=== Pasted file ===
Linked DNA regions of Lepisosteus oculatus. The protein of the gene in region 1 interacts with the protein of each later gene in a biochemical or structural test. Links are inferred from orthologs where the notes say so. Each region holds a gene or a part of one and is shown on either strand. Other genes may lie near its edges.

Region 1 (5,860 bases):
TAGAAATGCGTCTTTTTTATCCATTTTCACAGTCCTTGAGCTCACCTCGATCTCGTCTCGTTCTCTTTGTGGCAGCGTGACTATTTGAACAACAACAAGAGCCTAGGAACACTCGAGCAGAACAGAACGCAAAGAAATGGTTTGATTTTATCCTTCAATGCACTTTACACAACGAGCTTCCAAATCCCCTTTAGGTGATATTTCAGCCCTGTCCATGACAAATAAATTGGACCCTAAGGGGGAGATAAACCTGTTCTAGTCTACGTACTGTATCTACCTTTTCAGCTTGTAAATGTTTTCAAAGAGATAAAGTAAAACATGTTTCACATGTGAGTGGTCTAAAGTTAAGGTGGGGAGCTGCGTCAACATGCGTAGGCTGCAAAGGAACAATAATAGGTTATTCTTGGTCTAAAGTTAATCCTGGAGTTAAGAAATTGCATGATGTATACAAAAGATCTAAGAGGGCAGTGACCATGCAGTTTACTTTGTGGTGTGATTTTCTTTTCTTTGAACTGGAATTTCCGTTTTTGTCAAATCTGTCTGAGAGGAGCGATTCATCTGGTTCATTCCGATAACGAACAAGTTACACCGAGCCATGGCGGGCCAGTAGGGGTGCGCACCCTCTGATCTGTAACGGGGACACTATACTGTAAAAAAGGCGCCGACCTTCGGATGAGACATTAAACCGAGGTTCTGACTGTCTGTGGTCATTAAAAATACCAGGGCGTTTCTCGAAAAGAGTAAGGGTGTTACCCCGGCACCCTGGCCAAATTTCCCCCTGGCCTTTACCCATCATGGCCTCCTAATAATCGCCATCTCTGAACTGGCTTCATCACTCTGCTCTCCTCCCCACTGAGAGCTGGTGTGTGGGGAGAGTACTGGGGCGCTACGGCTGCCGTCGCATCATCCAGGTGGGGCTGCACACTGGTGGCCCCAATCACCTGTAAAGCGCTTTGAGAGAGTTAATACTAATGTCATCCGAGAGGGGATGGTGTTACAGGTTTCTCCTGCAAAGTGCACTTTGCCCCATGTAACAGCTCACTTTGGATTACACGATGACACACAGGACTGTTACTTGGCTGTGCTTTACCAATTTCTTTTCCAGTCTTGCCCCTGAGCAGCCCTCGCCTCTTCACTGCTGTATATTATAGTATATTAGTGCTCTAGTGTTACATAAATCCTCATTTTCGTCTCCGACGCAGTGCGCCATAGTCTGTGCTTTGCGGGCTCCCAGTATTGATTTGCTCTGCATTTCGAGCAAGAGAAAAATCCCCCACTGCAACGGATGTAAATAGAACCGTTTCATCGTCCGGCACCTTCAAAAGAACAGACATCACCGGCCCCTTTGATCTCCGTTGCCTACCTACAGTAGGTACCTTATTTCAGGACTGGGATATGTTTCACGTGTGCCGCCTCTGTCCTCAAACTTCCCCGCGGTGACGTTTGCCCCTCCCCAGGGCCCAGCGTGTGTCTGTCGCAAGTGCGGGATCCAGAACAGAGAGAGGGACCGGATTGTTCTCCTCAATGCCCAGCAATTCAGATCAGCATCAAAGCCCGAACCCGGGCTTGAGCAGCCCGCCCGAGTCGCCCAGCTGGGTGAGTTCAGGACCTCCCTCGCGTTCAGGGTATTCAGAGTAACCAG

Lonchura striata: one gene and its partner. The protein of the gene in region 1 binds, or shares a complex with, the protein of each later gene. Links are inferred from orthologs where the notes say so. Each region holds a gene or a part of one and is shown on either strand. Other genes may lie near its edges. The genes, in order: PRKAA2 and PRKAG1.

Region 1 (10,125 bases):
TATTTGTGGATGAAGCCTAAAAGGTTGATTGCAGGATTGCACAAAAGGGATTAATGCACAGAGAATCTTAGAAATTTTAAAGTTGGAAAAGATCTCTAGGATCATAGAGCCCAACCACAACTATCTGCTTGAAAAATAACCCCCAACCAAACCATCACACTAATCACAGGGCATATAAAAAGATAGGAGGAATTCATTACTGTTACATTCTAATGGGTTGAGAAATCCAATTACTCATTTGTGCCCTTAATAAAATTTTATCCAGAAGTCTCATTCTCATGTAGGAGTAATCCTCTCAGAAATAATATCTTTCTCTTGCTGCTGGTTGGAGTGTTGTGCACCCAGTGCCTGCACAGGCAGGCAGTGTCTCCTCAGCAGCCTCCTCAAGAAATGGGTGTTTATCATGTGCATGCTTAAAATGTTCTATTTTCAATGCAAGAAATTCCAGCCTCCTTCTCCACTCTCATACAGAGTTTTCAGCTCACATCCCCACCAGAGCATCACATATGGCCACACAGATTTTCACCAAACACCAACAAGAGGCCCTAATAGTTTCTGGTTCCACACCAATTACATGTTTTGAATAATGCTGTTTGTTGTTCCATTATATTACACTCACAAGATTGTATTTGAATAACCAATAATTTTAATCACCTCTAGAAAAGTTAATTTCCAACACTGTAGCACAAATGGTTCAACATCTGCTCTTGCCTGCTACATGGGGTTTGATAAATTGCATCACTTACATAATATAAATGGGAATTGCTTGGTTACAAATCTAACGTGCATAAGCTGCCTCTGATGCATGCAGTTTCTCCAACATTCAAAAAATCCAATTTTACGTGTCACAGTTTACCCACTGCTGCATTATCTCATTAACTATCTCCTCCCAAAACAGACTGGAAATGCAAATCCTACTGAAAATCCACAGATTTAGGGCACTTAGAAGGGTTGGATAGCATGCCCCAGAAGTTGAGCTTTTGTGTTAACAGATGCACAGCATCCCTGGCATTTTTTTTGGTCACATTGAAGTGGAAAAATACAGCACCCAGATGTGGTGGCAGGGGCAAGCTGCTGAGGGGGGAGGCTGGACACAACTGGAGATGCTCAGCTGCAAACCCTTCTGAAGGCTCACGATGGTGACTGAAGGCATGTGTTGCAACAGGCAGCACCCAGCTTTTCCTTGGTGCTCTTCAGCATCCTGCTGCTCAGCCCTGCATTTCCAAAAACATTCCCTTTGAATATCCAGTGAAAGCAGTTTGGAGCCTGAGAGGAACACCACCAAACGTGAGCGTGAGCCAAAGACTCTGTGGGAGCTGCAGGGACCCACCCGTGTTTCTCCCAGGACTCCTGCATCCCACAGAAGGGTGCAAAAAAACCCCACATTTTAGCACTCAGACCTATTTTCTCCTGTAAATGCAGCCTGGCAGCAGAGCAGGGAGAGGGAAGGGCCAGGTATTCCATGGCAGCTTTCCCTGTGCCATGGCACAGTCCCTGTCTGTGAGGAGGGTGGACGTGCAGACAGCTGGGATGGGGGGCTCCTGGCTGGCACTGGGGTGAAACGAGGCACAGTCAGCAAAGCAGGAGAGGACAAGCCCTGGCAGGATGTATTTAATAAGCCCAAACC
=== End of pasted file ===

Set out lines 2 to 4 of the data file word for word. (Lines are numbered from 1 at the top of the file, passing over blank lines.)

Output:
Region 1 (5,860 bases):
TAGAAATGCGTCTTTTTTATCCATTTTCACAGTCCTTGAGCTCACCTCGATCTCGTCTCGTTCTCTTTGTGGCAGCGTGACTATTTGAACAACAACAAGAGCCTAGGAACACTCGAGCAGAACAGAACGCAAAGAAATGGTTTGATTTTATCCTTCAATGCACTTTACACAACGAGCTTCCAAATCCCCTTTAGGTGATATTTCAGCCCTGTCCATGACAAATAAATTGGACCCTAAGGGGGAGATAAACCTGTTCTAGTCTACGTACTGTATCTACCTTTTCAGCTTGTAAATGTTTTCAAAGAGATAAAGTAAAACATGTTTCACATGTGAGTGGTCTAAAGTTAAGGTGGGGAGCTGCGTCAACATGCGTAGGCTGCAAAGGAACAATAATAGGTTATTCTTGGTCTAAAGTTAATCCTGGAGTTAAGAAATTGCATGATGTATACAAAAGATCTAAGAGGGCAGTGACCATGCAGTTTACTTTGTGGTGTGATTTTCTTTTCTTTGAACTGGAATTTCCGTTTTTGTCAAATCTGTCTGAGAGGAGCGATTCATCTGGTTCATTCCGATAACGAACAAGTTACACCGAGCCATGGCGGGCCAGTAGGGGTGCGCACCCTCTGATCTGTAACGGGGACACTATACTGTAAAAAAGGCGCCGACCTTCGGATGAGACATTAAACCGAGGTTCTGACTGTCTGTGGTCATTAAAAATACCAGGGCGTTTCTCGAAAAGAGTAAGGGTGTTACCCCGGCACCCTGGCCAAATTTCCCCCTGGCCTTTACCCATCATGGCCTCCTAATAATCGCCATCTCTGAACTGGCTTCATCACTCTGCTCTCCTCCCCACTGAGAGCTGGTGTGTGGGGAGAGTACTGGGGCGCTACGGCTGCCGTCGCATCATCCAGGTGGGGCTGCACACTGGTGGCCCCAATCACCTGTAAAGCGCTTTGAGAGAGTTAATACTAATGTCATCCGAGAGGGGATGGTGTTACAGGTTTCTCCTGCAAAGTGCACTTTGCCCCATGTAACAGCTCACTTTGGATTACACGATGACACACAGGACTGTTACTTGGCTGTGCTTTACCAATTTCTTTTCCAGTCTTGCCCCTGAGCAGCCCTCGCCTCTTCACTGCTGTATATTATAGTATATTAGTGCTCTAGTGTTACATAAATCCTCATTTTCGTCTCCGACGCAGTGCGCCATAGTCTGTGCTTTGCGGGCTCCCAGTATTGATTTGCTCTGCATTTCGAGCAAGAGAAAAATCCCCCACTGCAACGGATGTAAATAGAACCGTTTCATCGTCCGGCACCTTCAAAAGAACAGACATCACCGGCCCCTTTGATCTCCGTTGCCTACCTACAGTAGGTACCTTATTTCAGGACTGGGATATGTTTCACGTGTGCCGCCTCTGTCCTCAAACTTCCCCGCGGTGACGTTTGCCCCTCCCCAGGGCCCAGCGTGTGTCTGTCGCAAGTGCGGGATCCAGAACAGAGAGAGGGACCGGATTGTTCTCCTCAATGCCCAGCAATTCAGATCAGCATCAAAGCCCGAACCCGGGCTTGAGCAGCCCGCCCGAGTCGCCCAGCTGGGTGAGTTCAGGACCTCCCTCGCGTTCAGGGTATTCAGAGTAACCAG

Lonchura striata: one gene and its partner. The protein of the gene in region 1 binds, or shares a complex with, the protein of each later gene. Links are inferred from orthologs where the notes say so. Each region holds a gene or a part of one and is shown on either strand. Other genes may lie near its edges. The genes, in order: PRKAA2 and PRKAG1.